The network idea is that war and crime can only be controlled — and peace with justice achieved — by a fabric of prevention made up of many threads in civil society, state and global action. Even weak networks can control strong tyrannies. Yet, the very nodes of networks of freedom can themselves become nodes of tyranny. Thus, constant renewal of liberation networks is critical for peace with justice – feminist networks for the liberation of women, preventive diplomacy networks for liberation of victims of war, village development networks, civil society networks.

Two of my books are about how networks among weak actors sometimes manage to inflict serious defeats on the strong. Networked dialogue and model mongering prove to be strategic tools for social movement actors.

Social movements sometimes manage to divide big business on issues like Ozone diplomacy. Corporate environmental leaders sometimes join forces with environmentalists. They get a strategic trade advantage by working for regulation requiring laggards to follow their technological lead. Examples of these kinds are documented in Global Business Regulation and in Information Feudalism (both with Peter Drahos). These books also develop a theory of how business regulation globalizes. It is a principles-actors-mechanisms analysis where theories of modeling by model missionaries, model misers, model mercenaries, model modernisers and model mongers are important.

Networked governance by the weak can overwhelm great powers, rendering realist international relations theory predictively false. This is also revealed in my book, Networked Governance of Freedom and Tyranny: Peace in Timor-Leste, with Hilary Charlesworth and Aderito Soares. Regulating Aged Care (with Toni Makkai and Valerie Braithwaite) is my most thorough, complex and sustained empirical business regulatory research. It shows that networks can empower even the most powerless adults in western countries: the frail aged. These networked empowerment themes are taken further in my Regulatory Capitalism book.

KEY REFERENCES (click on titles for free pdf download)

Networked Governance of Freedom and Tyranny (2012) draws all this together with the argument that networked struggles for justice, peace and freedom are the mainstay of progressive politics in the kind of world we inhabit today. For most tasks of modern governance, networks get things done better than hierarchies. Well-designed networks of power are not only mutually checking upon bad uses of power; they are also mutually enabling of good capacities for power.

Networks must be coordinated and sometimes—not always—the state is the best candidate to supply a key node of coordination. For most problems, strengthening state hierarchy to solve problems is not as effective as strengthening checks and balances on hierarchy as we also strengthen private–public partnerships, professions with technocratic expertise on that problem, civil society engagement and vigilance, and other networks of governance, while at the same time strengthening coordination of networked governance.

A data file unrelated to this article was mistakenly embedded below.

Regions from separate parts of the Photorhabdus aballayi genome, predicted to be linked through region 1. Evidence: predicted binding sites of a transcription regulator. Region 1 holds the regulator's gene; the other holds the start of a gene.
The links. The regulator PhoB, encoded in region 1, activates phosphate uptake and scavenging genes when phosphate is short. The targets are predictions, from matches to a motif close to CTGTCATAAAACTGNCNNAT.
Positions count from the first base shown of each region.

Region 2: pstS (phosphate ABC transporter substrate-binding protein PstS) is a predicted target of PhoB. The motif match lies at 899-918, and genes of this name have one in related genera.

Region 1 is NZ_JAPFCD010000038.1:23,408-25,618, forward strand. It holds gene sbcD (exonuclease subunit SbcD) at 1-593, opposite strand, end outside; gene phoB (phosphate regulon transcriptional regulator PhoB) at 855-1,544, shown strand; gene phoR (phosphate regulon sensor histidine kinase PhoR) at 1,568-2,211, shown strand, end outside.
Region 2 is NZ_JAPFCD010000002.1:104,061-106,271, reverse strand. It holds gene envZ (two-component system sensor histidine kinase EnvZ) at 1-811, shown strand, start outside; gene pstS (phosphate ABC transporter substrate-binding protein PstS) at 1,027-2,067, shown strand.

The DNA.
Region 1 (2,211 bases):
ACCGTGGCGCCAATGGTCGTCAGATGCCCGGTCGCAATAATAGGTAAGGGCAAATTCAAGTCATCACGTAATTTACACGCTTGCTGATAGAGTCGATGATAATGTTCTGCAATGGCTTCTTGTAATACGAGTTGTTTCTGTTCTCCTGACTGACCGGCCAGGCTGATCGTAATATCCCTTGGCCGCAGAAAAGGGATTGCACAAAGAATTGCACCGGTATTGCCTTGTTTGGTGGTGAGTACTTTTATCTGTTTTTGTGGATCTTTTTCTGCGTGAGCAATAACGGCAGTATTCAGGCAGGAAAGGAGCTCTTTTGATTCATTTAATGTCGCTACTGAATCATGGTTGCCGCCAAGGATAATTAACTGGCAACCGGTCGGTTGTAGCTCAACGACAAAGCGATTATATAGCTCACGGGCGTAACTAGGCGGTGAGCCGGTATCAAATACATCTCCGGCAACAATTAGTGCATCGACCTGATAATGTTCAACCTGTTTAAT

Networked Governance of Freedom and Tyranny is also about the idea that in politics, there is commonly a tipping point where a networked governance of freedom becomes a networked governance of tyranny. This happens when a networked revolutionary vanguard of any complexion actually takes over a state. According to our analysis, the crucial failure in building the Democratic Republic of Timor-Leste after its war was that the rebuild was not republican enough. It was too focused on building a state controlled by the three greatest leaders of the resistance and the party of the resistance. The networks that made the triumph over realist forces possible were dispensed with when they were most needed to act as checks and balances on the new executive. Networked accountabilities must humble the power that enables regimes to change.

Domination can be continuously challenged by networks that renew themselves with novel ways of checking power that are not confined to enduring constitutional balances.

Here there is common ground with other theoretical traditions such as the notion of ‘destabilization rights’ introduced by Roberto Unger, Charles Sabel and William Simon. These are rights to unsettle and open up state institutions that persistently fail to fulfil their functions. Destabilisation rights are dynamic checks on failures of institutionalised checks to do their job. Rights to public law litigation can destabilise defunct structures, as can rights of oppressed minorities to appeal for redress to UN institutions. Destabilisation rights enable a politics of dis-entrenchment.

Networks can deliver experimental innovation in the invigoration of separation of powers whereas the state is often too paralysed for innovation and democratic experimentalism. Western doctrine on the separation of powers has stultified because it has not been open to learning from the democratic experimentalism in civil separations of powers revealed in non-Western histories such as that of Timor-Leste.

Chapter 13 of the book concludes that in future we might evaluate international peace operations according to:

  • how well they fix problems
  • how much of the responsibility of the fix they shifted to locals
  • how they have contributed to separations of the power to fix.